First OSUM Meeting Part 1
Gaetjens Lezin spoke about the online community,
OSUM, available to students on campus. “I am happy over 40 people showed up to the event,” said Lezin. “They were all interested in
the Open Source Software and the resources Sun Microsystems has to offer at
He also outlined the upcoming events in the club. “The install fest with ACM and I triple E is coming up the week of the 16th,” said Lezin.
Lezin outlined the SUN academic initiative certification discounts. “For those interested in getting certifications recognized industry wide, the Sun Academic Initiative has the resources you need to help accomplish your goals,” said Lezin.
There are also benefits of Open source software for students, faculty and the university. “Some of these include opportunity to collaborate, access to tutorials and webinars and a competitive edge on the workforce, and best of all its all free!,” said Lezin.
There was also a small discussion about ZFS and D-Trace. “D- Trace allows you to profile all aspects of your system,” said Lezin.
Lezin said that he thought the event went well. “They seemed very interested in the information we had to offer.”
First OSUM Meeting- Part 2
Harrison Fisk, a MY SQL staff
support engineer presented at the first OSUM meeting in the Engineering building in room N22. Fisk graduated from
Fisk explained that he helped develop software that would run large websites such as Wikipedia and Facebook. “Many modern websites use similar software,” said Fisk.
The reasons for the usage of these software packages included their ability to modify, ability to debug and the large variety of licenses available.
Architecture, said Fisk, for very large websites is important for their functioning. “Live wire was the first to develop this software,” he said.
Vertical scaling and horizontal scaling, said Fisk, were two ways to expand the capacity of web servers. Horizontal scaling was to add more systems whereas, vertical scaling was to have a larger single system.
Fisk also explored the construction of large websites. “Facebook has a lot less servers, and a lot less traffic,” he said.
Static data was easier to manage than dynamic data, which is constantly changing, said Fisk. These two systems of organization would factor into which web server was chosen for a respective web page. “Apache is very common to use because it is extremely flexible.”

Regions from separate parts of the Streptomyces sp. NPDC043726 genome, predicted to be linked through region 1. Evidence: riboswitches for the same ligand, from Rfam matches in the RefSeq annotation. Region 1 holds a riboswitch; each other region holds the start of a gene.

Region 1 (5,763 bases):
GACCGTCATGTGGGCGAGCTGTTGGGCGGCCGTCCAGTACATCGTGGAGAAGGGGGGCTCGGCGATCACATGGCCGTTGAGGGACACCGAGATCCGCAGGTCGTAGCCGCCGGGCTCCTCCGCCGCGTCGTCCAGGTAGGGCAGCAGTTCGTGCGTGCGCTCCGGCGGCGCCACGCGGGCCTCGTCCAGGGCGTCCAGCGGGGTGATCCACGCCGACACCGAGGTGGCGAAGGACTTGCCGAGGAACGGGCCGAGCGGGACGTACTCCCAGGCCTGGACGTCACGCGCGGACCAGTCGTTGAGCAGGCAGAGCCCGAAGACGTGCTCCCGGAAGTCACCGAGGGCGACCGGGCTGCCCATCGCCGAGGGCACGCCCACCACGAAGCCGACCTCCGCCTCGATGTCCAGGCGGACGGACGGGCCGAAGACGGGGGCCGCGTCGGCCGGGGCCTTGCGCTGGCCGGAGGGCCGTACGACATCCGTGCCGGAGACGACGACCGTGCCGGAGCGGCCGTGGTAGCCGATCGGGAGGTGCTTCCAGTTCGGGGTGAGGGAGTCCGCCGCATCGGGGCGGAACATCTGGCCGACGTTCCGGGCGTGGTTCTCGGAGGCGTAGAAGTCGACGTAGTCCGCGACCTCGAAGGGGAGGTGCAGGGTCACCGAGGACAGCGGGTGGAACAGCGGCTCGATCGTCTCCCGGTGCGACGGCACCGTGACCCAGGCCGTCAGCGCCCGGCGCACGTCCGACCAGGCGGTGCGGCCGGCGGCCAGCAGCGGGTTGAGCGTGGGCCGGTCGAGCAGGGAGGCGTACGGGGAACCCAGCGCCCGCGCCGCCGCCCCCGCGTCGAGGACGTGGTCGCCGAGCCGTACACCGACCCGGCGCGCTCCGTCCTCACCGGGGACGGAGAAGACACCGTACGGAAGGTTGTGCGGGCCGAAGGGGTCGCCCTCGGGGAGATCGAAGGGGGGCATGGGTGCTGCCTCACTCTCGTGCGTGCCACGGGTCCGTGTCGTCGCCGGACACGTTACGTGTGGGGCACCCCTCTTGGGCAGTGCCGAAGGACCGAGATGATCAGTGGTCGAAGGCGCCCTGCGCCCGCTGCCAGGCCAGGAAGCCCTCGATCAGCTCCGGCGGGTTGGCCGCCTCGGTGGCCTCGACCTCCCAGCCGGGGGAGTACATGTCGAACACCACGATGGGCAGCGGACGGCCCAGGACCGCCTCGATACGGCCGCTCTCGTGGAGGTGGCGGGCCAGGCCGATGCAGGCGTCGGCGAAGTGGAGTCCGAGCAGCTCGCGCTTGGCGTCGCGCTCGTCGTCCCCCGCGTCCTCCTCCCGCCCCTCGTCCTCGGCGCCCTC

Programming language, said Fisk, isn’t that important. “When you can just add more machinery, there is little need for it,” he said.
Fisk examined different programming languages. “Google just loves their python,” he said.
MYSQL is developed and supported by SUN. “This is what I do,” said Fisk. “MYSQL is very flexible because you can add modules to get the functionality that you want.”
Sharding, said Fisk, is a very common technique used in data bases. “It adds the ability to scale writes horizontally,” he said. “User IDs are broken up onto different servers instead of stored on one massive server.”
A lot of management, said Fisk, is needed to organize the data. Fisk presented a sharding diagram which exemplified how data is divided.
Fisk also touched upon different operating systems. “Linux is the most popular by far,” he said. “It comes down to preference.”
Security, said Fisk, is another concern when it comes to choosing an operating system. “In example, Wikipedia is a huge target for hackers.”
After The Meeting
Fisk said he wanted students to learn how Open Source is used in modern web applications, from his presentation.
From personal experience in the Industry, Fisk said, that he learned how Open Source is able to scale to the largest requirements.
“Open source is commonly used in the industry,” said Fisk. “Most commercial organizations are using it.”
According to Fisk, students with knowledge of MYSQL would be better prepared to enter the market place. “MYSQL is the cutting edge of where the IT industry is going.”George Stehlik, a senior CS and physics major was an attendee at the meeting. “It was a good meeting,” said Stehlik. “I never knew about shark.”